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THE FUTURE OF ARTS & SOCIETY

WHY ART?

WHY ART?

express unifying responses

mourn reflect the times in which we live

remember

provide a platform for civil dialogue

think outside

generate profits

mirror society anticipate what’s coming next celebrate emotions

to heal

spread knowledge make a living
build common experiences and ties

disrupt societal norms

make beauty present predict changes in society entertain be a medium for ritual and civic engagement

criticize society

express a belief system

make meaning of life

WHAT IS ART TO YOU?

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Possibility
1

REMIX THE PUBLIC FACE OF ART

SUMMARY

This policy argues that society will need to work more quickly to adapt to changes and re-evaluate which art and art spaces are publicly subsidized. This means remixing the public space we create for art and, in some cases, even pulling the plug on old art forms.

The Bean in Chicago’s Millennium Park.

QUESTIONS TO CONSIDER:
1. Can you think of any form of expression that we don’t currently consider art that might be considered art in the future? 2. What might art look like 50 years from now? 3. What will libraries and museums look like in a future overflowing with electronic media? 4. What should be done when public support goes to art forms enjoyed only by a small elite?

Seattle Public Library

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New York City Public Library

THE FUTURE OF ARTS & SOCIETY
WHY REMIX THE PUBLIC FACE OF ART?
This possibility comes from a concern that with every passing year, more artists are trying to squeeze their work into increasingly limited public spaces (museums, theaters, concert halls, and libraries). Emerging technolo-

gy is generating ways to create and distribute more types of art and even more ways for us to interact with it. While society is
evolving rapidly, too many of our educational and cultural institutions are still devoted to subsidizing and promoting “European classic” art forms and media that are decreasingly relevant to a diverse society. Traditional gate-keeping systems are distorted by the personal biases and politics of a narrow segment of the population. These conventional gate-keeping mechanisms may lead to a limited and self-perpetuating ideal. It would be more democratic to open up more ways for the public to interact with the arts. In response, this policy would continually expand boundaries and definitions of “art” to give a platform for artists who are creating the art of the future, artwork that moves beyond our current narrow conventions. This policy approach emphasizes art that pushes beyond our current narrow conventions and is more relevant to an increasingly diverse population.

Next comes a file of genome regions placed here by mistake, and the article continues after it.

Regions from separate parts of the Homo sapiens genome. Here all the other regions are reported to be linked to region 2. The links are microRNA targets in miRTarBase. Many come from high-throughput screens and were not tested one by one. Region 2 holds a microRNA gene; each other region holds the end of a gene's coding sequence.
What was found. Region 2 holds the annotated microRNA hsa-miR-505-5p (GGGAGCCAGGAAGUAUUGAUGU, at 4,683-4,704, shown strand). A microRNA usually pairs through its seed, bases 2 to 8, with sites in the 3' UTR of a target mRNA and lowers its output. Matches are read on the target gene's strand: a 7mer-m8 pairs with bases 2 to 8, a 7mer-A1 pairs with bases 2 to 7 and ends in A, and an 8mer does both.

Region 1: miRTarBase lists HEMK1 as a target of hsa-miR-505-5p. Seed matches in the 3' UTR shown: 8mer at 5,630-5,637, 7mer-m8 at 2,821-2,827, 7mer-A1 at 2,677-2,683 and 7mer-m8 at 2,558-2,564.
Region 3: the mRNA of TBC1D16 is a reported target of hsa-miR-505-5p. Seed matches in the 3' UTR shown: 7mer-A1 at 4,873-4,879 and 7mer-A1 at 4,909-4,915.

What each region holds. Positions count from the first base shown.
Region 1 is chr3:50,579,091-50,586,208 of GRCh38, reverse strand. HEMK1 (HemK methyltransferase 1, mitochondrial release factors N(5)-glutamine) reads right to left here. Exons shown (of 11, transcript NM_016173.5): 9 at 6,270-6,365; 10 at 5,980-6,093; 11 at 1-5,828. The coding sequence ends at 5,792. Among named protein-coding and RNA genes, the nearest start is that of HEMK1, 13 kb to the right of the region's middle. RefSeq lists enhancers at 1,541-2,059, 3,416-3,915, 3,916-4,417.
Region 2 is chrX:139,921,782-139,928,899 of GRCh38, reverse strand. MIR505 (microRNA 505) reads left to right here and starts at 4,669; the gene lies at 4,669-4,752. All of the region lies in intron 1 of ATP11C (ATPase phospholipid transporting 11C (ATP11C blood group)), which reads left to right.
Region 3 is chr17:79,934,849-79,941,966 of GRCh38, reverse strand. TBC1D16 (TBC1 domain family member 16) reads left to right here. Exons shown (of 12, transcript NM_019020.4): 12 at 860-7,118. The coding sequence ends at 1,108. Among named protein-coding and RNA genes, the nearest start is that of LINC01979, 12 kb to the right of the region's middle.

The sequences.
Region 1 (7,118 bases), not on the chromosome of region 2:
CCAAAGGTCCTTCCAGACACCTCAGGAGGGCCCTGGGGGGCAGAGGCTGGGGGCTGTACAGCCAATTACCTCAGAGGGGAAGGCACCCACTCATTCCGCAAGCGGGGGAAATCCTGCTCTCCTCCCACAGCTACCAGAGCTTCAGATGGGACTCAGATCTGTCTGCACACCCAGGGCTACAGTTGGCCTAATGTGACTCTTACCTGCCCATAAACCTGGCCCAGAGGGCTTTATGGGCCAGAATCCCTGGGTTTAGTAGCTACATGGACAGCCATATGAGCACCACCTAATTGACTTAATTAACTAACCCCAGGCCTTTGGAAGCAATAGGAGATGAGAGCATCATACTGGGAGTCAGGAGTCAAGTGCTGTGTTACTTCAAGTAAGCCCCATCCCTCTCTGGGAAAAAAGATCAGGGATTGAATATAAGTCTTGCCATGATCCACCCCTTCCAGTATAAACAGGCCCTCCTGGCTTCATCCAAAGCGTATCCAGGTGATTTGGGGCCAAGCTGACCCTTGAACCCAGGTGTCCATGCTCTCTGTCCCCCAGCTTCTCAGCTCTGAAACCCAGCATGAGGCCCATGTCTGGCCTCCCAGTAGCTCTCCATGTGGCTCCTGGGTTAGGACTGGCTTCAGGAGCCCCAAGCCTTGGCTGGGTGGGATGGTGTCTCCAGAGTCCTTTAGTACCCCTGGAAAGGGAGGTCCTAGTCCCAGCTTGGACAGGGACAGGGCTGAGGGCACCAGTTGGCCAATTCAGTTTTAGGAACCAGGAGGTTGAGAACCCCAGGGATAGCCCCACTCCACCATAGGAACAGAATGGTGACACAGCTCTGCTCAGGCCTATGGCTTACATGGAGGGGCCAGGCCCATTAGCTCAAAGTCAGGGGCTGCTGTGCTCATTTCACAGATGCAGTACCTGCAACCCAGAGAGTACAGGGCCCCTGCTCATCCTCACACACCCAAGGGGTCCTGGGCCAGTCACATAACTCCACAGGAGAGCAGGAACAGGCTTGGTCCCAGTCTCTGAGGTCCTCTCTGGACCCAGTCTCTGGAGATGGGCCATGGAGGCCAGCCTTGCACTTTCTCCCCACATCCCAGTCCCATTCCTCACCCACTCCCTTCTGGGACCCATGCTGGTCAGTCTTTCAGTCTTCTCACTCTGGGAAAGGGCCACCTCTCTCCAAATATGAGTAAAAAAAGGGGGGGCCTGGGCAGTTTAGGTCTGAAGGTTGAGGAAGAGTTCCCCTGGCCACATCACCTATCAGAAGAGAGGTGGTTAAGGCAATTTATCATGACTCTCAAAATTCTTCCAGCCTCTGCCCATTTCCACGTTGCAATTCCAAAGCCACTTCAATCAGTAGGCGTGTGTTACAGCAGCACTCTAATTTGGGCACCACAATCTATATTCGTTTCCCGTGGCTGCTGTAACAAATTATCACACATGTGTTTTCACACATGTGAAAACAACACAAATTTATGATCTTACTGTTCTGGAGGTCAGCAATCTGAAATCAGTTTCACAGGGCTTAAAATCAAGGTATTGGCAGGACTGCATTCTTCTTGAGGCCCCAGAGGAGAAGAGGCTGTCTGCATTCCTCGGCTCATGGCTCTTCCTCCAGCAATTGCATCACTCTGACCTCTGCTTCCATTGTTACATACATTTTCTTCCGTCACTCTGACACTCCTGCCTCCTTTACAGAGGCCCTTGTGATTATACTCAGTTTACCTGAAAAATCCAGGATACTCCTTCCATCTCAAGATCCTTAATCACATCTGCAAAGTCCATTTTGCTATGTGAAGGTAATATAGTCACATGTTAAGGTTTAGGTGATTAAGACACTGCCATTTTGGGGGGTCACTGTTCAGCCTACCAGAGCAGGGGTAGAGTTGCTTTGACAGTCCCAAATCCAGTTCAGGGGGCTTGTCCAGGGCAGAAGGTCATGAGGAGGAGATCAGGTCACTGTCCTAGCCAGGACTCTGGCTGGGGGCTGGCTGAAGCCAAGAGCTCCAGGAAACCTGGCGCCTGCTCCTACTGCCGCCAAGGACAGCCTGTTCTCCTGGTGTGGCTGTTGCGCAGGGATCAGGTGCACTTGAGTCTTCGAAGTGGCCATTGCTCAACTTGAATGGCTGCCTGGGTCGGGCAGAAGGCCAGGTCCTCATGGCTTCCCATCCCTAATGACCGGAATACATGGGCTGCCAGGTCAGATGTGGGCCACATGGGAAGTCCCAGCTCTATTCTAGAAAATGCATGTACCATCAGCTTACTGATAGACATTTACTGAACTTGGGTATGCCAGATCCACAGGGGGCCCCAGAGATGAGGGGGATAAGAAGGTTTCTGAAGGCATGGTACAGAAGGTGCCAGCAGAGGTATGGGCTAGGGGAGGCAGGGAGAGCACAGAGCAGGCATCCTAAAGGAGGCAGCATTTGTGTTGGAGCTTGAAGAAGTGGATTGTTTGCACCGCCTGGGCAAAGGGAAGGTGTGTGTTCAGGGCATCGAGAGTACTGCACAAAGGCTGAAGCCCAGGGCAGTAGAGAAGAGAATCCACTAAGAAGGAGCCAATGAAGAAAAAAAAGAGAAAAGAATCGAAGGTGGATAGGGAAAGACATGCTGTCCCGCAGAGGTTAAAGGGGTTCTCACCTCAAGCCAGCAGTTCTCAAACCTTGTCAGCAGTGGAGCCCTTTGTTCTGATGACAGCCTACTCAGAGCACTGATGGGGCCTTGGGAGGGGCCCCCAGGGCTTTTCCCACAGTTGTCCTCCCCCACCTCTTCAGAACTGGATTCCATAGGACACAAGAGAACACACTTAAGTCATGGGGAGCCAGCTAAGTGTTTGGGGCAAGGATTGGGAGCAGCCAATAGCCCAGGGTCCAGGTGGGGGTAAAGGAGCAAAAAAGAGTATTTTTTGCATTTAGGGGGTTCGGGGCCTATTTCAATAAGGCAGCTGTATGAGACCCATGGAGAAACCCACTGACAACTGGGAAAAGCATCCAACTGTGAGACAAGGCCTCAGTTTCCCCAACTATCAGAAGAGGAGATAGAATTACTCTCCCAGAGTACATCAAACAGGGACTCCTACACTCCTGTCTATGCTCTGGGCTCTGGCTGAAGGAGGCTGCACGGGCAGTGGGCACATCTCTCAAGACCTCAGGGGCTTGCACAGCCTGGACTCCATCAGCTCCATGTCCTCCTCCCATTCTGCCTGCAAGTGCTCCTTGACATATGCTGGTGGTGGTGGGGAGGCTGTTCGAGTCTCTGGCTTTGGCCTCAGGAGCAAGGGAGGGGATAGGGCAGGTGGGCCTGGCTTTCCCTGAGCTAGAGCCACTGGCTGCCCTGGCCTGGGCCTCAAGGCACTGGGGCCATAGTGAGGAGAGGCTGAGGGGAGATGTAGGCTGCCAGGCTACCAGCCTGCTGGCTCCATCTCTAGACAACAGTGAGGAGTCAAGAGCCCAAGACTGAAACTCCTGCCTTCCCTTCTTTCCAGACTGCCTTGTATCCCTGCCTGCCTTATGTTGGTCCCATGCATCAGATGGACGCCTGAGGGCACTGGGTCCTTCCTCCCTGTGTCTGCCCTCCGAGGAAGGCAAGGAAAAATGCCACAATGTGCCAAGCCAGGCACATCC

Bus stop of the future?

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Possibility
1

REMIX THE FACE OF ART
HOW WE CAN DO IT:
This policy would reimagine what constitutes art and how we access it. For some, cultural institutions, such as libraries, museums, theaters, and galleries, would get a physical, conceptual, and technological overhaul.

1. Expand access to “crowd-sourcing” technologies, such as kickstarter.com and indiegogo.com, to fund new art projects. These technical tools could be used as ways to open up citizen participation regarding how public funding for the arts is distributed. Public funding, for example, could be distributed to the top vote-getters in a community, or citizens might determine where their share of public arts funding is spent. 2. Use public art spaces (libraries, museums, theaters, galleries, bookstores) as interactive “community spaces” for cultural exchange and to reassert a sense of community that exists beyond a virtual world.
Crown Fountain, Jaume Plensa, Chicago, 2004

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HOW WE CAN DO IT:
3. Reinvent the library so that it is transformed into an all-purpose multimedia center. 4. Shift public funding to focus on access to art rather than on maintaining buildings as spaces for art. This would mean rotating spaces and mixing up their uses. This could include temporarily repurposing public spaces (in unconventional ways) for artistic use. Multimedia tools may help evolve art spaces from physical to virtual. 5. Reduce the number of tenuretrack academic positions in a variety of disciplines to make room for new faculty, new ideas, and new approaches to the arts and to public interaction with the arts. 6. Library and museum collections can be digitized for virtual access, or collections could travel as “museums in a box.”